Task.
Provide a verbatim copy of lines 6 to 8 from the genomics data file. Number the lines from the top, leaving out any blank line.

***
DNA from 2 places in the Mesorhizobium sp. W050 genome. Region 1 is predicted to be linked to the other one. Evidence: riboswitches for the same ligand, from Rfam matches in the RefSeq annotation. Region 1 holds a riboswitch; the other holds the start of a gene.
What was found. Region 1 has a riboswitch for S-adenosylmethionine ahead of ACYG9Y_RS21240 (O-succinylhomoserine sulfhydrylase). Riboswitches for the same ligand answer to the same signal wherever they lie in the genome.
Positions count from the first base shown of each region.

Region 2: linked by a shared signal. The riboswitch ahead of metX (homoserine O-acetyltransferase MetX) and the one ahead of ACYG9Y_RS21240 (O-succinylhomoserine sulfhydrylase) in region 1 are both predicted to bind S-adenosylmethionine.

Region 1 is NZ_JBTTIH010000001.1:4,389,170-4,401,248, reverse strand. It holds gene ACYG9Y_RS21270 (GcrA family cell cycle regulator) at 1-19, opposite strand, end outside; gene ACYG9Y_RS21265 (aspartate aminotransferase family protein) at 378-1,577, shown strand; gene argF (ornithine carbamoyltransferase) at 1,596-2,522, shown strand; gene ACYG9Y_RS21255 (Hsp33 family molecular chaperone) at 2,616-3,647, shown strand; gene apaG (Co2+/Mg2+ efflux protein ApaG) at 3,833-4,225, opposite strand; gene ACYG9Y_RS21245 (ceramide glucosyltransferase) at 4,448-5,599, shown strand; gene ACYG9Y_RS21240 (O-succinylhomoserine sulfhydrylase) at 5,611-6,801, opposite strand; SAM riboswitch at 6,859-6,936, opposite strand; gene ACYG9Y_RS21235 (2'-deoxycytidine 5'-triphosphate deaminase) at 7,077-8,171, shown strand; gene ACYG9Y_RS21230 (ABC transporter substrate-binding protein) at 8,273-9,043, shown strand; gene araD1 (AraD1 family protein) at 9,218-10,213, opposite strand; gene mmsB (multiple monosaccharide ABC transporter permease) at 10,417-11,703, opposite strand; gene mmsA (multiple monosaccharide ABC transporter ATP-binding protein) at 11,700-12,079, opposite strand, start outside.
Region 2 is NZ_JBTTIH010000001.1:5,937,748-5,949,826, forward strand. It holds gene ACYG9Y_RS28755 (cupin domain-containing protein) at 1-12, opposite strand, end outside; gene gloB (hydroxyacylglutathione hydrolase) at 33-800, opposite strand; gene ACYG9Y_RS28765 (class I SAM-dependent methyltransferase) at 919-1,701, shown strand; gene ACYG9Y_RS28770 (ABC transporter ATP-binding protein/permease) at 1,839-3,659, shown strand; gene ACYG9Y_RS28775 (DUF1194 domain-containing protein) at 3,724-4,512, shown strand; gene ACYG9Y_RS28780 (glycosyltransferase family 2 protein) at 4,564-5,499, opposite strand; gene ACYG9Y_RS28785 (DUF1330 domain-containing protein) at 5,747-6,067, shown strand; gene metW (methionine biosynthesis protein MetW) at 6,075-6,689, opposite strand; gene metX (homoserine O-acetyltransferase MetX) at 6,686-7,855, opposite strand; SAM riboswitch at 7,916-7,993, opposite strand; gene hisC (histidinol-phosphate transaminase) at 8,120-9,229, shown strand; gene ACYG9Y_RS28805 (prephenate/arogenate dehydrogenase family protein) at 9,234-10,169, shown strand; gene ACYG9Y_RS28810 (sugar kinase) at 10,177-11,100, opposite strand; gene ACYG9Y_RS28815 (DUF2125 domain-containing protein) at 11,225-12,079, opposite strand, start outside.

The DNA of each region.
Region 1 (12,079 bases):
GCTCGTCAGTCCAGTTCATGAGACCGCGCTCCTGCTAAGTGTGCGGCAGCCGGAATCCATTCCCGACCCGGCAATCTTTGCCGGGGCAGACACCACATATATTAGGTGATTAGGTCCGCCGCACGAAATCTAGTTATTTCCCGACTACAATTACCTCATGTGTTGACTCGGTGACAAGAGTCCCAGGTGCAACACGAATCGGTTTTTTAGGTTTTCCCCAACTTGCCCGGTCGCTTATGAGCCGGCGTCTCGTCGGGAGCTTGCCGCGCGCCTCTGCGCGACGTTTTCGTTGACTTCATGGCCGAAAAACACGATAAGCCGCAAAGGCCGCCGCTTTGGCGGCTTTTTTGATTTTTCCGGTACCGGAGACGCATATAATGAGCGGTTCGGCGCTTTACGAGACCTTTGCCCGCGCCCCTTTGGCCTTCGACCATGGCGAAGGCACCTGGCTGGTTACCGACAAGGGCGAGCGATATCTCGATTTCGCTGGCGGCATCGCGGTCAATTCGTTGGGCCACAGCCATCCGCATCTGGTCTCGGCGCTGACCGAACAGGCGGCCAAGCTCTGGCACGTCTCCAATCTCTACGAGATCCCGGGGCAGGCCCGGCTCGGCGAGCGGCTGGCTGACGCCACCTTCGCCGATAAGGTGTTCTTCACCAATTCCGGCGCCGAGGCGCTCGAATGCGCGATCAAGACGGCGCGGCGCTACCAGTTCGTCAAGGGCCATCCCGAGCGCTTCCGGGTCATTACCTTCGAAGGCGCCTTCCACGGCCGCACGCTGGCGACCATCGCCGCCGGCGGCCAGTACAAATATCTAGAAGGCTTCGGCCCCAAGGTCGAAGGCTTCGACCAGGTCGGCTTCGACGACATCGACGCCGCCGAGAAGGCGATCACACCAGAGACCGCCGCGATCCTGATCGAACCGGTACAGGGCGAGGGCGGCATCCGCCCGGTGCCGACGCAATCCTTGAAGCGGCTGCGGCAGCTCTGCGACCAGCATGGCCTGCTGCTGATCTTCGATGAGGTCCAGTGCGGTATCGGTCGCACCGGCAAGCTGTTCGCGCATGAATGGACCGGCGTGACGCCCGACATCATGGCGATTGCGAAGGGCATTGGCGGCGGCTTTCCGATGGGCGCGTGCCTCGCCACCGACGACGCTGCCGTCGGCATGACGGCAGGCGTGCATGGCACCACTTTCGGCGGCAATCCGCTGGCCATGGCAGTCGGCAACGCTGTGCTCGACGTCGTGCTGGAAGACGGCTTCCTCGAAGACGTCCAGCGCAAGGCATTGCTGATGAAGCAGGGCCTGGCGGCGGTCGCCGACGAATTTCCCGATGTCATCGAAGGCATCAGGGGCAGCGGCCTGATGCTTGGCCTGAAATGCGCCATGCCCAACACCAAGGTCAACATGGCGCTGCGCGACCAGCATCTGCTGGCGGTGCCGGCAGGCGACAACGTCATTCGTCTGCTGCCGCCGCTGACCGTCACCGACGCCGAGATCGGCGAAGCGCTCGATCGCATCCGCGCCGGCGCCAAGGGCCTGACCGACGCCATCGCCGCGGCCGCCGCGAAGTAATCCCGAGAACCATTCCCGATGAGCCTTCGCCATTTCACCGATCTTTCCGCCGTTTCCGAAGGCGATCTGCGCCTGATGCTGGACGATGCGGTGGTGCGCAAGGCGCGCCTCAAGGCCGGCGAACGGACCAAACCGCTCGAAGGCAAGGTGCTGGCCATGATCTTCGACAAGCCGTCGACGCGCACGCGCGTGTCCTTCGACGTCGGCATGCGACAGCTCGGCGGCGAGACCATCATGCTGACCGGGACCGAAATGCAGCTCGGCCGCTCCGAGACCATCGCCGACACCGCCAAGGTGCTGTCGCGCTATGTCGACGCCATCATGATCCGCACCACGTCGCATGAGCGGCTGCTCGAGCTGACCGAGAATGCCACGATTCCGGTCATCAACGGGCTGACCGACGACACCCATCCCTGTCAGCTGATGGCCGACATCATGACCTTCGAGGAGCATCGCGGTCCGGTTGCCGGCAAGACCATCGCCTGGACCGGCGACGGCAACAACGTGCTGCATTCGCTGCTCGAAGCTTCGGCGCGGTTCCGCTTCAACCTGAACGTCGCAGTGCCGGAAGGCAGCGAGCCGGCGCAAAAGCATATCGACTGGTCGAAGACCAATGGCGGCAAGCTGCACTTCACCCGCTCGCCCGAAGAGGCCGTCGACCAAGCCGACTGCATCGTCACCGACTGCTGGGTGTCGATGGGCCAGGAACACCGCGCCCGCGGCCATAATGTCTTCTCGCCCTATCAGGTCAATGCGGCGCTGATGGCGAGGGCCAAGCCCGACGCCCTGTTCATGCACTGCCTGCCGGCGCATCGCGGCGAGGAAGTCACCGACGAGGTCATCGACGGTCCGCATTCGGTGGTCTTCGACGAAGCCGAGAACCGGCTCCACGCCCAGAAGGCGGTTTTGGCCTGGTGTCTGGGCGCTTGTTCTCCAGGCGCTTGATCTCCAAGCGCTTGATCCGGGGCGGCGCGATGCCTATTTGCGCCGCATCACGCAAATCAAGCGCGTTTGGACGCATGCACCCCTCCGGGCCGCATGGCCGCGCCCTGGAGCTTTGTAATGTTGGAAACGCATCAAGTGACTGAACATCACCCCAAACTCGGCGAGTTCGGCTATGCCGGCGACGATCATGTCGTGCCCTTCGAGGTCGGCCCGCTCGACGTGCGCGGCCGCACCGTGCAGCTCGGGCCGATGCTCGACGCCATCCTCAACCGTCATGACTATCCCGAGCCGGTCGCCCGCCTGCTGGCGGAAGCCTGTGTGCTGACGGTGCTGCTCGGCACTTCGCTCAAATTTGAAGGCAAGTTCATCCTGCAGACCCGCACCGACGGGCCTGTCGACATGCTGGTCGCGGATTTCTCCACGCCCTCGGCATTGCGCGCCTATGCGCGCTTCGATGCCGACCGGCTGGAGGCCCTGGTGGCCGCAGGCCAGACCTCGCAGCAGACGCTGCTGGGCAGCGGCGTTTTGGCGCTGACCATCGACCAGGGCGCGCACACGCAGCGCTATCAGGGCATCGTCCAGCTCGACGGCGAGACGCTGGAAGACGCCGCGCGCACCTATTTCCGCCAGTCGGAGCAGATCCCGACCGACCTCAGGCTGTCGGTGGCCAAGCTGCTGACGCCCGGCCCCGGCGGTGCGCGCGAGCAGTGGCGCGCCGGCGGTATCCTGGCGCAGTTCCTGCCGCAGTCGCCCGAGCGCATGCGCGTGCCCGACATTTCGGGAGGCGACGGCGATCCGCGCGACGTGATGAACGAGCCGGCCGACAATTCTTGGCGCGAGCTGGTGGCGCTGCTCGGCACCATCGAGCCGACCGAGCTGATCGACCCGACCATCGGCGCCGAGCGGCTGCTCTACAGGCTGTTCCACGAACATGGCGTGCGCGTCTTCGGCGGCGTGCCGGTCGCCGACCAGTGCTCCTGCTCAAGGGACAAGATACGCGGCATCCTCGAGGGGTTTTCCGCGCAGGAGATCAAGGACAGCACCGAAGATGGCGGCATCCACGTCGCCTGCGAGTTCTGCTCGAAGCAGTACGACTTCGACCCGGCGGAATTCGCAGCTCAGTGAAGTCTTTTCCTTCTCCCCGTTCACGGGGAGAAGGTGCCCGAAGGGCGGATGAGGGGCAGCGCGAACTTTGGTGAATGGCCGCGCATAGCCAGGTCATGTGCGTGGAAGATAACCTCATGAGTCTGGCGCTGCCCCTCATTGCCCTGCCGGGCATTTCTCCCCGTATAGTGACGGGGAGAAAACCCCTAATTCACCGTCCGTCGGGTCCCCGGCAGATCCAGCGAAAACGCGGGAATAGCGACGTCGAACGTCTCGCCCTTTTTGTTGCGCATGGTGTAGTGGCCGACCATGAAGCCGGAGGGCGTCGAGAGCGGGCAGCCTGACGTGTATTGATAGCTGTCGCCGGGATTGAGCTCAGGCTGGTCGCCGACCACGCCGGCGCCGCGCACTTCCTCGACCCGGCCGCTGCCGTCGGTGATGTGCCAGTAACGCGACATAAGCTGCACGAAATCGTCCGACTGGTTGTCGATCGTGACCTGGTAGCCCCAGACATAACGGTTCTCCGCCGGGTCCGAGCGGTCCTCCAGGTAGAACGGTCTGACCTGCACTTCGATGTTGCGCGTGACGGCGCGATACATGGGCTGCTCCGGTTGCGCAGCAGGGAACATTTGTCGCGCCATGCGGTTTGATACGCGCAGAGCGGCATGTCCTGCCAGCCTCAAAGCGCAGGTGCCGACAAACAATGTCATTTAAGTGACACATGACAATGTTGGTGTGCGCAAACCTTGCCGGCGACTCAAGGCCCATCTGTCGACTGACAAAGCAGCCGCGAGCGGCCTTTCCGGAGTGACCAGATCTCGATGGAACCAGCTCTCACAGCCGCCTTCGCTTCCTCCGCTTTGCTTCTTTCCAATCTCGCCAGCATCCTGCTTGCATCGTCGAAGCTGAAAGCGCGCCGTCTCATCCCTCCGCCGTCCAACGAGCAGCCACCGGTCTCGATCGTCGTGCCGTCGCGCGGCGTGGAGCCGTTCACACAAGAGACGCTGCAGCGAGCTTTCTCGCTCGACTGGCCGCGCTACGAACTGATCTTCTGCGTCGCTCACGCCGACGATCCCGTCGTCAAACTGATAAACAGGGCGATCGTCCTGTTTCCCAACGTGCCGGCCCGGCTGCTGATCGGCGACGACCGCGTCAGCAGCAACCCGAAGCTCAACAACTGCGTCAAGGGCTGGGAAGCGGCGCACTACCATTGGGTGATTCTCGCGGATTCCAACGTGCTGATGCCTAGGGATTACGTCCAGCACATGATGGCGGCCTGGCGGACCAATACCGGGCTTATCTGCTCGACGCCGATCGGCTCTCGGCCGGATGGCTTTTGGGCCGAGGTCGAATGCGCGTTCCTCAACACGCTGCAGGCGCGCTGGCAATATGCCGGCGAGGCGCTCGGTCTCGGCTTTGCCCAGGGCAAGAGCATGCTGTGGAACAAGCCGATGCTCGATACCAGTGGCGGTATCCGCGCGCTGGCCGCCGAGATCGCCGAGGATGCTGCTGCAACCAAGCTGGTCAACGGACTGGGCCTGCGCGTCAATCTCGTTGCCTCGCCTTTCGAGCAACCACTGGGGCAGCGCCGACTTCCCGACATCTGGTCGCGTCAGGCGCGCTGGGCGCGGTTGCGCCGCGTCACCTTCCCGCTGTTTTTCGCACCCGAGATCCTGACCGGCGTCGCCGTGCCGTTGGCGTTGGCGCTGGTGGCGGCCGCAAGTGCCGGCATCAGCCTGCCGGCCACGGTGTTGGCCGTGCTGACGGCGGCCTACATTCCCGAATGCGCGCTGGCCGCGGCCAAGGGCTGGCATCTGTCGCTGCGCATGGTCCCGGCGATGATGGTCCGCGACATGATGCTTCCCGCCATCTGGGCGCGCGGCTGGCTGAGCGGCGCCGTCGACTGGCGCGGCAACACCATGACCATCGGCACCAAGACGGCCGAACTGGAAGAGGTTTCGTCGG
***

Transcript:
Region 2 is NZ_JBTTIH010000001.1:5,937,748-5,949,826, forward strand. It holds gene ACYG9Y_RS28755 (cupin domain-containing protein) at 1-12, opposite strand, end outside; gene gloB (hydroxyacylglutathione hydrolase) at 33-800, opposite strand; gene ACYG9Y_RS28765 (class I SAM-dependent methyltransferase) at 919-1,701, shown strand; gene ACYG9Y_RS28770 (ABC transporter ATP-binding protein/permease) at 1,839-3,659, shown strand; gene ACYG9Y_RS28775 (DUF1194 domain-containing protein) at 3,724-4,512, shown strand; gene ACYG9Y_RS28780 (glycosyltransferase family 2 protein) at 4,564-5,499, opposite strand; gene ACYG9Y_RS28785 (DUF1330 domain-containing protein) at 5,747-6,067, shown strand; gene metW (methionine biosynthesis protein MetW) at 6,075-6,689, opposite strand; gene metX (homoserine O-acetyltransferase MetX) at 6,686-7,855, opposite strand; SAM riboswitch at 7,916-7,993, opposite strand; gene hisC (histidinol-phosphate transaminase) at 8,120-9,229, shown strand; gene ACYG9Y_RS28805 (prephenate/arogenate dehydrogenase family protein) at 9,234-10,169, shown strand; gene ACYG9Y_RS28810 (sugar kinase) at 10,177-11,100, opposite strand; gene ACYG9Y_RS28815 (DUF2125 domain-containing protein) at 11,225-12,079, opposite strand, start outside.

The DNA of each region.
Region 1 (12,079 bases):